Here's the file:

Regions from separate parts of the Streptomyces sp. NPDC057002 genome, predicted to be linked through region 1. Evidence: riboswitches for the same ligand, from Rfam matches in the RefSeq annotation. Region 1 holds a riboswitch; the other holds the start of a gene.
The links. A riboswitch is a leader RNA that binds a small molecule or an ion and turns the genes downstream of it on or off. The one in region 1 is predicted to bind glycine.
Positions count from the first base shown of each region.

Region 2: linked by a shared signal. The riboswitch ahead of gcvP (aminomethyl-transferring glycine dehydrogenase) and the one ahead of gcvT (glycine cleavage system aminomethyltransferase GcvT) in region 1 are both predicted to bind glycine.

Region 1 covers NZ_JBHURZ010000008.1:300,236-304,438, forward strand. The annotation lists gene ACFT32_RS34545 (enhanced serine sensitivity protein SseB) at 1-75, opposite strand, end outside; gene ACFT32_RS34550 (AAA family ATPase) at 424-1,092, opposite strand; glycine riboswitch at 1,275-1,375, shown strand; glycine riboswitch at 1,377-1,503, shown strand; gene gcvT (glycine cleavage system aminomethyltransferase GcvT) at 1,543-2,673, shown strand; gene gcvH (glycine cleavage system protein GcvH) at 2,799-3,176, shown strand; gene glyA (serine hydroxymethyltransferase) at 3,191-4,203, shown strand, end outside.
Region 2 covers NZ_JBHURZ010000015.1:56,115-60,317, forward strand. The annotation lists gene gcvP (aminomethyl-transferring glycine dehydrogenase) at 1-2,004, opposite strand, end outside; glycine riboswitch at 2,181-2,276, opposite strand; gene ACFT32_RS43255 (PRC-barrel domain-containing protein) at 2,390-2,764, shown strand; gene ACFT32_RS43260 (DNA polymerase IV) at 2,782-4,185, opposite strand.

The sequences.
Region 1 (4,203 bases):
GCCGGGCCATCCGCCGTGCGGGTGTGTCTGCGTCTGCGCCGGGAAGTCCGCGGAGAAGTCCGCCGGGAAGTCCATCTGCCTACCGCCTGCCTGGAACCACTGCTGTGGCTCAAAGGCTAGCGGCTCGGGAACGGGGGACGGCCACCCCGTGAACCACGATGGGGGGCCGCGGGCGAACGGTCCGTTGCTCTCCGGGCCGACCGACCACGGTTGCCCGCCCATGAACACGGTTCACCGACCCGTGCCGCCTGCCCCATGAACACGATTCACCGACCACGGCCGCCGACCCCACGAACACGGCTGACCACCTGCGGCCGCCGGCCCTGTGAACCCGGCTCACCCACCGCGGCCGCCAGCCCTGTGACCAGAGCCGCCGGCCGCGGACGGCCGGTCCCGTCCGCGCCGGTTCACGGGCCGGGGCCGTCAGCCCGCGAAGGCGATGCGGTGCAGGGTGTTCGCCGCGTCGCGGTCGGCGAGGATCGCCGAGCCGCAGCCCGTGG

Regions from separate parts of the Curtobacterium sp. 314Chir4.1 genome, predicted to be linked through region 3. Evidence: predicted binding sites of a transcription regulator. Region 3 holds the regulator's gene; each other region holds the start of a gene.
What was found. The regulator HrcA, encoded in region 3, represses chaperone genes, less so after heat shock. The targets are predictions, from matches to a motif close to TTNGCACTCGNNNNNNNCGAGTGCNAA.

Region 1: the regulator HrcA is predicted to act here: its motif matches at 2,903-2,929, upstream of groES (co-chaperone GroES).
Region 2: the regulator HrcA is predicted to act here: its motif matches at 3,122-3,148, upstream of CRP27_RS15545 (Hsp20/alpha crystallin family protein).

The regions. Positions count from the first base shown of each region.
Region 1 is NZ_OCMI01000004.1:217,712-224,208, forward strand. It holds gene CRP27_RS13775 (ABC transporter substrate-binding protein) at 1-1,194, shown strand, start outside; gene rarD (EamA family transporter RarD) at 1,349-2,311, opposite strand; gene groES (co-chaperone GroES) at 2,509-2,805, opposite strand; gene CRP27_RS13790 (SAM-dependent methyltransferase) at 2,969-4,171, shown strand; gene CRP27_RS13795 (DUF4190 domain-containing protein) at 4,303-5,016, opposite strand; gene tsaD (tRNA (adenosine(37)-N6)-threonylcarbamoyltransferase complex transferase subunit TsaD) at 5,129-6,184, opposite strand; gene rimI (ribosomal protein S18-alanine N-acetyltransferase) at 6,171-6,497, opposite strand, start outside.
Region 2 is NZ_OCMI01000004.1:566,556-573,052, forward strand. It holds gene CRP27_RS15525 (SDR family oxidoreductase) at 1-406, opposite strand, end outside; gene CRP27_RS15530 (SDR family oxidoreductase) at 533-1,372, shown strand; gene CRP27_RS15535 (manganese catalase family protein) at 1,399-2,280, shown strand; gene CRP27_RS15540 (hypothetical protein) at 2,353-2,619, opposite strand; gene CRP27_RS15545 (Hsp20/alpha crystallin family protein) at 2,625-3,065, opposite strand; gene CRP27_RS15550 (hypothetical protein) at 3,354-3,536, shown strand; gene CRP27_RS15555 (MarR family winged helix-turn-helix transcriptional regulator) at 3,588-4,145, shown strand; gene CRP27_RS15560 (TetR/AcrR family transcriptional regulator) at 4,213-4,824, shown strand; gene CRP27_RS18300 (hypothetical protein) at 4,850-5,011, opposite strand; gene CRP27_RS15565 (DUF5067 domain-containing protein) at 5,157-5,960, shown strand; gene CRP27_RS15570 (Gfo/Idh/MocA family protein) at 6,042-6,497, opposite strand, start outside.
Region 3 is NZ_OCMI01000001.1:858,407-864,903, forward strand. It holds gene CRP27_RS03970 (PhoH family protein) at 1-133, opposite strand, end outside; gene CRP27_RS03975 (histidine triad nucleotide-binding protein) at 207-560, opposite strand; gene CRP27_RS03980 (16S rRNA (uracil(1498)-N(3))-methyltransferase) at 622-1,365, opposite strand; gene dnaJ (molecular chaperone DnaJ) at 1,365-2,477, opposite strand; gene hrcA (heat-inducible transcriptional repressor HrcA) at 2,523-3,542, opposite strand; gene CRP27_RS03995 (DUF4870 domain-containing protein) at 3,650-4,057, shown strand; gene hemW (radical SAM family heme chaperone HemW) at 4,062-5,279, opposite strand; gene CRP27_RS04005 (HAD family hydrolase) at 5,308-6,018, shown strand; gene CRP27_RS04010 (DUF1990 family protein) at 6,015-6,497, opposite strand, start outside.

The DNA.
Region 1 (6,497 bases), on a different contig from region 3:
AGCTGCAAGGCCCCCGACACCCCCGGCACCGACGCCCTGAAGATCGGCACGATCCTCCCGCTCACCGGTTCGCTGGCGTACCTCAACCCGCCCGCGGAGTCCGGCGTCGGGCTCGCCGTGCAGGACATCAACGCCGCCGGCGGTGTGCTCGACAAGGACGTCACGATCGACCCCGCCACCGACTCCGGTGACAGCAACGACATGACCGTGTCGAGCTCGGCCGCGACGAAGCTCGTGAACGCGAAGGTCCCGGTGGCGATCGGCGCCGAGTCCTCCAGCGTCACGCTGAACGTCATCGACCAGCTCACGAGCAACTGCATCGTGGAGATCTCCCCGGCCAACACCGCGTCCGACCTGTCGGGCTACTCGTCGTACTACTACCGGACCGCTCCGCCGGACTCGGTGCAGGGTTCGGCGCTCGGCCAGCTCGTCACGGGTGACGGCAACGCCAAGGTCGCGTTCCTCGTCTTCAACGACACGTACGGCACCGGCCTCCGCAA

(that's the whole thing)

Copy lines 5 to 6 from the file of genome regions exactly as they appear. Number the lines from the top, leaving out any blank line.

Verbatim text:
Region 1 covers NZ_JBHURZ010000008.1:300,236-304,438, forward strand. The annotation lists gene ACFT32_RS34545 (enhanced serine sensitivity protein SseB) at 1-75, opposite strand, end outside; gene ACFT32_RS34550 (AAA family ATPase) at 424-1,092, opposite strand; glycine riboswitch at 1,275-1,375, shown strand; glycine riboswitch at 1,377-1,503, shown strand; gene gcvT (glycine cleavage system aminomethyltransferase GcvT) at 1,543-2,673, shown strand; gene gcvH (glycine cleavage system protein GcvH) at 2,799-3,176, shown strand; gene glyA (serine hydroxymethyltransferase) at 3,191-4,203, shown strand, end outside.
Region 2 covers NZ_JBHURZ010000015.1:56,115-60,317, forward strand. The annotation lists gene gcvP (aminomethyl-transferring glycine dehydrogenase) at 1-2,004, opposite strand, end outside; glycine riboswitch at 2,181-2,276, opposite strand; gene ACFT32_RS43255 (PRC-barrel domain-containing protein) at 2,390-2,764, shown strand; gene ACFT32_RS43260 (DNA polymerase IV) at 2,782-4,185, opposite strand.